25893-0

Delete

Print full article

CBD and hemp product claims spike by 300 percent, says Trupanion

The statistics show CBD’s exponential growth in pet health between 2017 and 2018

Suggested Veterinary Products

Pet insurance claims for cannabidiol (CBD) and hemp products increased by 300 percent between 2017 and 2018.

This is according to Trupanion, which says it has seen a large increase in submitted claims relating to CBD products over the past six years.

The insurance company found more than 20 percent of Americans were living in states where recreational marijuana use was legal by 2017. This is up from five percent before California, Massachusetts, and Nevada were added to the list of states where it’s legal.

Based on Trupanion’s data, the U.S. states with the most claims for CBD are:
1) Washington
2) New Jersey
3) Florida
4) New York

There is an abundance of anecdotal evidence supporting the benefits of CBD and hemp products to pets, but little formal research.

Tetrahydrocannabinol (THC) is toxic to pets, causing balance problems, irregular heartbeat, incontinence, or worse. Inhalation by second-hand smoke can be dangerous too, as well as edible forms of THC.

The top conditions pet owners use CBD or hemp for their pets are seizures, musculoskeletal issues, such as arthritis and hip dysplasia, cancer, and behavioral issues, like anxiety.

8 thoughts on “CBD and hemp product claims spike by 300 percent, says Trupanion

  1. This is a poorly written headline and one of several reasons I will stop renewing VPN. Does this mean animals are being harmed by CBD products, resulting in ER or GP sick animal visits, requiring insurance claims for compensation? Or does it mean insured clients are requesting reimbursement for the purchase of CBD based products for their pets?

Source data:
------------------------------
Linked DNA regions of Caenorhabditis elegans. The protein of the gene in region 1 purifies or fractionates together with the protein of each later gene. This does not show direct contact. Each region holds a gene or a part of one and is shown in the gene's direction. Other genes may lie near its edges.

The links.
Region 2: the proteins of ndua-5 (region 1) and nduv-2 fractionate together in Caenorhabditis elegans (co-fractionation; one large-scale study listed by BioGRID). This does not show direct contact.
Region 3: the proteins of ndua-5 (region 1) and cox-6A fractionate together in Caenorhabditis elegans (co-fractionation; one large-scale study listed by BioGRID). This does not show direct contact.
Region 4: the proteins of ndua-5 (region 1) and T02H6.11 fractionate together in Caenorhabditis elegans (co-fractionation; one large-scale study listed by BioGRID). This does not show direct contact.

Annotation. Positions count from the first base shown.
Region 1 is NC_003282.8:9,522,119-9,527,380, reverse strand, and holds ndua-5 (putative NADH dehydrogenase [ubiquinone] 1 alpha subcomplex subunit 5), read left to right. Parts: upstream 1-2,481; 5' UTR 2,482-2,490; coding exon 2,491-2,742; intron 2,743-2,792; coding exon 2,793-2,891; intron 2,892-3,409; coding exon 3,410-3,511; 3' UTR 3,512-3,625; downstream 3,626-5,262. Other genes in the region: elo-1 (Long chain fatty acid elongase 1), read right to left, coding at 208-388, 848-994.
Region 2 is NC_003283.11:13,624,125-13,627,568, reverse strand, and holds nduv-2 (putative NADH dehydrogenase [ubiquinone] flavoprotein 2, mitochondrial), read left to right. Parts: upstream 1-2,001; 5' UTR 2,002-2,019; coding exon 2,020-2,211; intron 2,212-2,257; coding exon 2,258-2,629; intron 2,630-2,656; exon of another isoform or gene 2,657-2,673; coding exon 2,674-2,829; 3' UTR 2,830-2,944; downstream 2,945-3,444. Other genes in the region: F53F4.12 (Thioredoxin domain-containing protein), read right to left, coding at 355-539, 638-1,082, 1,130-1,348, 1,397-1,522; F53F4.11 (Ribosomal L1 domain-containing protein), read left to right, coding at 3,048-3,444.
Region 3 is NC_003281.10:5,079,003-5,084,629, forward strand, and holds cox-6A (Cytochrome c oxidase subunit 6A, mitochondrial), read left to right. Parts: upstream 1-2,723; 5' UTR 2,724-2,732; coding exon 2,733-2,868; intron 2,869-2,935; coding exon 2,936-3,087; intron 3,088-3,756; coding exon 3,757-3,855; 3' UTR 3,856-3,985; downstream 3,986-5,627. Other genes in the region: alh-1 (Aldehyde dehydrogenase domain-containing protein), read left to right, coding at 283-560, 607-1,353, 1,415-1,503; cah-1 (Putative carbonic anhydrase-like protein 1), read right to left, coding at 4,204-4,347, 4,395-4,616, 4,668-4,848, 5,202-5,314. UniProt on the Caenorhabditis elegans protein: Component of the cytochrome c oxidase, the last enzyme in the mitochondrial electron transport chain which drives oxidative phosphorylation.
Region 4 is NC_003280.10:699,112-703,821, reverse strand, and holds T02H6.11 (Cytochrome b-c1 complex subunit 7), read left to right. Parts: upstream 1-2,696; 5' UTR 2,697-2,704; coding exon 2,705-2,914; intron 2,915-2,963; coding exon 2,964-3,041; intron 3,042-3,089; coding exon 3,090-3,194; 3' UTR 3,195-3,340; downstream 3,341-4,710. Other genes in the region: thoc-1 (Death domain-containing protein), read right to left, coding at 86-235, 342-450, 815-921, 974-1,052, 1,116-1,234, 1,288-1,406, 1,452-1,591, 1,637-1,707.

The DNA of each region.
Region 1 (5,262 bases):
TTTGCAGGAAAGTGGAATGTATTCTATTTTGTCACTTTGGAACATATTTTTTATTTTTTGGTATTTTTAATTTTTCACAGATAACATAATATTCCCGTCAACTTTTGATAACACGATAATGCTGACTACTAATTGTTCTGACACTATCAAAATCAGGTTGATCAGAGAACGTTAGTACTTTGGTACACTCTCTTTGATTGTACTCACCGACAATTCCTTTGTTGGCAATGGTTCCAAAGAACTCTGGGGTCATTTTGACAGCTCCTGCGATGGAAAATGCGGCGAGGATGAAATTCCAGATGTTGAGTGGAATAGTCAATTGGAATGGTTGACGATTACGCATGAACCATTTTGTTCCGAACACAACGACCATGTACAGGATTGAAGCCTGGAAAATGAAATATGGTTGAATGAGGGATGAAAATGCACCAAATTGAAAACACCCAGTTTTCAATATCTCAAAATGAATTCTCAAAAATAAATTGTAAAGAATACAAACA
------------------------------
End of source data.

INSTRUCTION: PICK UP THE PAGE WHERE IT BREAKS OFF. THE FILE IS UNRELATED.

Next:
1. Well, thats not true. the legal limit is 0.3% THC. Most companies are using a 0% THC like out company, Animal Nutritional Products.

  2. In agreement with the first 3 commenters….most difficult article to process that I’ve ever seen in this publication.

  3. I totally concur with the previous comments. Still not totally sure if this is about claims for the use of these products or claims relating to health problems resulting from the use of them.

  4. Im confuses by what this article is trying to get across. It’s like there’s two thoughts, neither completed. Hmmmm.
    BD is safe. Don’t feed your pets weed.

  5. This article does not clarify == are claims associated with products clients bought on their own, or are these recommendations by or products bought from veterinarians? Just curious if that many veterinarians are recommending CBD products, which is a legal quagmire right now…

Leave a Comment

Comments

Your email address will not be published. Required fields are marked *

Register

Sign-up for your account with Veterinary Practice News. Your account gives you unlimited free access to our Newsletter Archives and our Digital Editions of Veterinary Practice News.
Please check the box below to confirm you would like to be added to Kenilworth Media’s various e-mail communications (includes e-newsletters, a survey now and then, and offers to the veterinarian industry*).
 

Leave this empty:

*We do not sell your e-mail address to 3rd parties, we simply forward their offers to you. Of course, you always have the right to unsubscribe from any communications you receive from us, should you change your mind in the future.